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Cover Of The Moon
About the Author: Robert Mitchell is a retired film and television producer and director. He has also appeared on screen and stage as an actor and directed many theatrical productions. He has three published novels, and as a playwright has had a play produced internationally. He has also written many short stories.

Funny how it is. Some folks run away from problems. Me, I figured I would just go where they weren’t. Sometimes it worked. I stirred what was left of the campfire. Little sparks sprang into the air, wavered for a moment, then disappeared. Those with me now had drifted off into the shadows to sleep. We, ourselves were shadows, seldom seen. Tramps, hobos, drifters, they called us, although we never used the words ourselves.

We traveled the country riding the rails, working odd jobs sharpening knives and scissors, mowing lawns, and weeding flower beds and gardens in exchange for table scraps and a glass of cool water. And I was grateful for it.

I hadn’t been home in nearly six years, and our country still wasn’t fully out of the Depression, but now, I was going back to the place I used to call home. My sister got word to me that Pa had died. So the next day, I hopped the first freight train headed anywhere in the general direction of Hogg Bend, Kentucky.

It was three days before I finally dropped down from a box car on a crossing outside of Hogg Bend. The home place was a half mile outside town, which suited me just fine. There were people in town I would just as soon not run into, and this included Clayton Skoog. Clayton was two years ahead of me in high school and was generally regarded as the resident school bully. His pa was a prominent businessman, and Clayton seemed to get by with behavior that would put the rest of us in the principal’s office for stealing a pencil. His pa bought him a little Shetland pony that he rode to deliver the daily newspaper which came over by Greyhound bus from Bowling Green. One time, the horse lifted his tail and deposited a healthy supply of digestion in the flower bed of the banker’s wife. She made him come back and clean it up much to the delight of us neighborhood kids. I made the mistake of laughing, for which I received a black eye and sore ribs. Clayton was now the town deputy sheriff. Go reckon …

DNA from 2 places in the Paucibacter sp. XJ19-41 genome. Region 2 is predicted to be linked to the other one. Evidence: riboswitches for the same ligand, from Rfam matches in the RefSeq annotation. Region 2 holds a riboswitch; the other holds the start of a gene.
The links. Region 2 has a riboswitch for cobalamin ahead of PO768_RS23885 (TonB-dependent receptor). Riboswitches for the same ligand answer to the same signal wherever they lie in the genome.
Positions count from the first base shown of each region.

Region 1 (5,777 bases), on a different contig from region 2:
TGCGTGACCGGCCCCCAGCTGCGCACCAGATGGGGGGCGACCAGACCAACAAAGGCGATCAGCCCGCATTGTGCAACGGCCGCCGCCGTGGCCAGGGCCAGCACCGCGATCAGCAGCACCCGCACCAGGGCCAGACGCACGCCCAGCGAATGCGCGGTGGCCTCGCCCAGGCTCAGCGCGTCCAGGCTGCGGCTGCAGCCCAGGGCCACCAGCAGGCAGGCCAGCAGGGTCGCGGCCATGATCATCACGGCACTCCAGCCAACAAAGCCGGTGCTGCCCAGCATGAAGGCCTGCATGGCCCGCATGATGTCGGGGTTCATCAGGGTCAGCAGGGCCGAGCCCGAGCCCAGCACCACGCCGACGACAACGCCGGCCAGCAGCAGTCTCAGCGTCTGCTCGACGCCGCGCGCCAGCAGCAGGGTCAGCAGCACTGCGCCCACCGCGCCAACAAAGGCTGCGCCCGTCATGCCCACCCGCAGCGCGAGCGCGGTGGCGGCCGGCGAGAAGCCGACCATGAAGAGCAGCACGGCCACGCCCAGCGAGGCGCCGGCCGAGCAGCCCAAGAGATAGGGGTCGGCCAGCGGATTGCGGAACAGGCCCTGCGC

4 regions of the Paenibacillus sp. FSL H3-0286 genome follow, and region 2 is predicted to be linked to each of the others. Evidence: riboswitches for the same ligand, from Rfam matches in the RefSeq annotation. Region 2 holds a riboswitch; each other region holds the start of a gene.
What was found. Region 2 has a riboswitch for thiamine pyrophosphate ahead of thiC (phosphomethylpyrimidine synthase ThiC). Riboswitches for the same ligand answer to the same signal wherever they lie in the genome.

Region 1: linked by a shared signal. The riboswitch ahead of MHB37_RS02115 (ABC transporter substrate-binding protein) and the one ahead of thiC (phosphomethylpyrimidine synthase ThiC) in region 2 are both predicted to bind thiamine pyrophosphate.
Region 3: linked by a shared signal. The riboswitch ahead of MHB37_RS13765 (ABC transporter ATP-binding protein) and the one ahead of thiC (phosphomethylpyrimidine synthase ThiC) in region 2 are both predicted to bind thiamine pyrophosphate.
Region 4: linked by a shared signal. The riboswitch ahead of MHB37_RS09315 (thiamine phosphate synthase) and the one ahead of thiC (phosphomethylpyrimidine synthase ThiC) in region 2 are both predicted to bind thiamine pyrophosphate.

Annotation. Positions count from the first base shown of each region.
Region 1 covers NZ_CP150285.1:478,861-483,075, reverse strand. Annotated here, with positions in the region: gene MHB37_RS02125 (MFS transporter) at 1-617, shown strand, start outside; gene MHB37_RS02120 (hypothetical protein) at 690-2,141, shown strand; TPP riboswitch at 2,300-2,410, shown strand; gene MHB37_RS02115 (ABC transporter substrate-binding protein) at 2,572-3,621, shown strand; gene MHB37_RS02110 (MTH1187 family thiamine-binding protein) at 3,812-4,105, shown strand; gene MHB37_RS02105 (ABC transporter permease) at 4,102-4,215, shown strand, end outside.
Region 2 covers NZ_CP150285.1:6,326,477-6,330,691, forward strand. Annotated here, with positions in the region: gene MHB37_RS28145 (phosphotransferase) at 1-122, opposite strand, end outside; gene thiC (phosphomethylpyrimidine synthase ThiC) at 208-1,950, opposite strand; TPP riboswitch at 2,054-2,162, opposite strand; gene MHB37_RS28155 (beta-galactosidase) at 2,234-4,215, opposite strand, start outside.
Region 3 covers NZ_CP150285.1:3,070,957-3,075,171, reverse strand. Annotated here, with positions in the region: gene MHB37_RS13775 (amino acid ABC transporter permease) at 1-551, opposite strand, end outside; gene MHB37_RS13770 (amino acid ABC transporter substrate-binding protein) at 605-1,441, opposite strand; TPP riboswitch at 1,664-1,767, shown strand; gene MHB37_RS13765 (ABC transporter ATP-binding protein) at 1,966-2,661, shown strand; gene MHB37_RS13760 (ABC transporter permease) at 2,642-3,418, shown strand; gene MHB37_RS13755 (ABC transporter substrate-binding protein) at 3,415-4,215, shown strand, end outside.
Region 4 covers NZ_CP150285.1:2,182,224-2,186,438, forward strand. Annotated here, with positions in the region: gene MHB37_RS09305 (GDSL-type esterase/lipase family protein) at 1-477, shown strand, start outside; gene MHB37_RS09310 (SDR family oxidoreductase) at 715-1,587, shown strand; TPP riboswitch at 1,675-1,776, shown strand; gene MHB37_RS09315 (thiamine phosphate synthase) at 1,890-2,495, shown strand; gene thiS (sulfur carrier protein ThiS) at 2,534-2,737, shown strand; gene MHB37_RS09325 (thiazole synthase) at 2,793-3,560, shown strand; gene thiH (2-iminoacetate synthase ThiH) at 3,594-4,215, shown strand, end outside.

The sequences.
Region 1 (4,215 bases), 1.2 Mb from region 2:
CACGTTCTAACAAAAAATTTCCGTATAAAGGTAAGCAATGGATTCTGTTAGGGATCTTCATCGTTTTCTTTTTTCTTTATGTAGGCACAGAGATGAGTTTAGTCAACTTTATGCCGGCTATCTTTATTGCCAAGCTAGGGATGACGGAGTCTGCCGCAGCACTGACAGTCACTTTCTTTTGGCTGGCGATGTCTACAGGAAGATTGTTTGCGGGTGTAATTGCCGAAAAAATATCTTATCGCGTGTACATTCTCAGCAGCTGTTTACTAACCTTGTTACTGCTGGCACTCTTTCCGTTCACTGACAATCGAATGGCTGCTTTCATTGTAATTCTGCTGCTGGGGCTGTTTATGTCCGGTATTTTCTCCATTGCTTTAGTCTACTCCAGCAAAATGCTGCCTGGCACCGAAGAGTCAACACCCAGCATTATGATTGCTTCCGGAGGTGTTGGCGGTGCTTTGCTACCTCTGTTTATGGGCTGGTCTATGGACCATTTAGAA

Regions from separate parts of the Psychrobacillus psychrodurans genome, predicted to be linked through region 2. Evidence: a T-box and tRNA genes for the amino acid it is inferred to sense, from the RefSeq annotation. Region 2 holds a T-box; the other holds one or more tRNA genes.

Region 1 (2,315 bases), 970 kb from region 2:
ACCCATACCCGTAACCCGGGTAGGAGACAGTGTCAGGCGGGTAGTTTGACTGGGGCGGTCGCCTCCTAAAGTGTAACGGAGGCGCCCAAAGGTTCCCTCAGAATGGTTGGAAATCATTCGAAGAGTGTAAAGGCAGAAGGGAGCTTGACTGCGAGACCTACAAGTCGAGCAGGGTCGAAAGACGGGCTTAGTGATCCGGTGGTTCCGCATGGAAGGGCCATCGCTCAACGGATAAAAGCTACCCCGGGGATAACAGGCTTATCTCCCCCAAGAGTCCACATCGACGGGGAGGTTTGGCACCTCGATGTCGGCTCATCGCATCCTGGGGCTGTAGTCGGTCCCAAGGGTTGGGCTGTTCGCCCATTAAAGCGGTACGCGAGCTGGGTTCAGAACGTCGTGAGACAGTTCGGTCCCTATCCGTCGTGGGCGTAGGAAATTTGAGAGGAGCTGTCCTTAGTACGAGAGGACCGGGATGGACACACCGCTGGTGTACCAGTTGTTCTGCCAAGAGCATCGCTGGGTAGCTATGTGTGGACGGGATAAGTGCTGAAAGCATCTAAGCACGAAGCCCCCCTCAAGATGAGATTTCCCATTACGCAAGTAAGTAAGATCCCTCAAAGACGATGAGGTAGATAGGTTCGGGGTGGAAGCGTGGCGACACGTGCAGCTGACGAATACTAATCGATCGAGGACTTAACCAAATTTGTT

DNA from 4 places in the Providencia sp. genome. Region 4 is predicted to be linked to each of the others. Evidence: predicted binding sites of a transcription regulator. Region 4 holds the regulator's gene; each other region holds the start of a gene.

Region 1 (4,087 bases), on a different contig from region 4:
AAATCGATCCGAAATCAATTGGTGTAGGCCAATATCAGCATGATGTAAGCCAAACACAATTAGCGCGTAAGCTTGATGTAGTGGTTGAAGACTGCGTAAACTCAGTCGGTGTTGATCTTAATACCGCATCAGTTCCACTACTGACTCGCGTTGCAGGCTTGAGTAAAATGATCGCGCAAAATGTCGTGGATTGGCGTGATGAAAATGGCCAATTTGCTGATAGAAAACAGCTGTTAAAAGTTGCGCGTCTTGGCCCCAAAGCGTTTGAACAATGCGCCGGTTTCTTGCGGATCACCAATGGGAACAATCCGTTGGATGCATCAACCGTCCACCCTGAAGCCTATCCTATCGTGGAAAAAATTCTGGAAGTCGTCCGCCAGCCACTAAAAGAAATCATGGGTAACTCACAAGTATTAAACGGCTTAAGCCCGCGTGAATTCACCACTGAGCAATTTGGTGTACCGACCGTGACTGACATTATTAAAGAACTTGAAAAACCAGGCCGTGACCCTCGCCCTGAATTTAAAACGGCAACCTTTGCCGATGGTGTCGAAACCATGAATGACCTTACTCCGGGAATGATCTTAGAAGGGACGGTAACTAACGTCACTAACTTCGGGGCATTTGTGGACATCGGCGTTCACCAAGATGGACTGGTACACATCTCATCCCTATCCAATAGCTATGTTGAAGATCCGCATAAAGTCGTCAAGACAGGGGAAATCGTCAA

I knew I would find my sister in a windowless room up a flight of well-worn stairs above the bank. It was the telephone exchange. I always wondered if she ever got tired of saying “Number please?” She was at the switchboard and I snuck up behind her and put my hands gently on her shoulders. I could feel her tense, she turned and a smile creased her face.

“Bennett! Oh, I’m so glad you came!”

We hugged and I gave her a peck on the cheek. “Good to see you, Charlene. You’re the only thing I really miss about this town.”

“We sure do have a lot to talk ’bout. I’ll be off for lunch in ten minutes. Why don’t you amble over to Gloria’s Café and save us a table. It gets busy at lunchtime. She suddenly turned away—”Number please?”

I nodded, then headed back down the stairs.

Gloria’s was a popular place. Cheap food, ample portions, obscure décor with an assortment of tables and chairs none of which looked much like the other. I found a vacant table and pulled out a chair. Charlene soon joined me, and we ordered the Plat du jour, meatloaf, the special of every day.

“I’m sorry I wasn’t here for Pa,” I said. “ I really am. What did he die from?”

I could tell she was struggling with something she had to tell me. She looked up at the embossed tin ceiling, and tears clouded her hazel eyes. “I don’t know all the particulars, but I don’t believe it was a natural death.”

“Charlene! What do you mean it wasn’t natural?”

“Well, it weren’t like Pa at all. He seldom went into town. But old Hiram Mackey was havin’ a birthday, and Pa went over to the Mackey place and they walked to town to have a beer at the Frontier.” She paused, twisting her fingers nervously. “Clayton Skoog came in and started given’m a hard time. Said somethin’ like, ‘Well, if you old timers ain’t makin’ a sorry spectacle of yerselves.’ Then he said to Pa, ‘Ellsworth, I seem to recall you got busted a while back for cookin’ up some mash in that old still of yours back’a your house. If you weren’t near dumb as a stump you would done put it out in the woods somewhere’s like ev’budy else. Maybe I’ll be fixin’ to come out your way and see what you’re up to.’

“Pa said, ‘Clayton ya come on my place ’n there’ll be a hole in yer hat big enough to spit through.’ Some men at the bar laughed, which made Clayton mad as a hornet. Pa, encouraged by ’em laughing, and maybe a few beers, said, ‘I think folks ’round here are pert tired of you bullyin’ them, Clayton. Why don’t jus’ take yourself outside and sit a spell, and some sense might come into yer head.’ They say Clayton looked around the room, hesitated, shook his finger at Pa, and left.”

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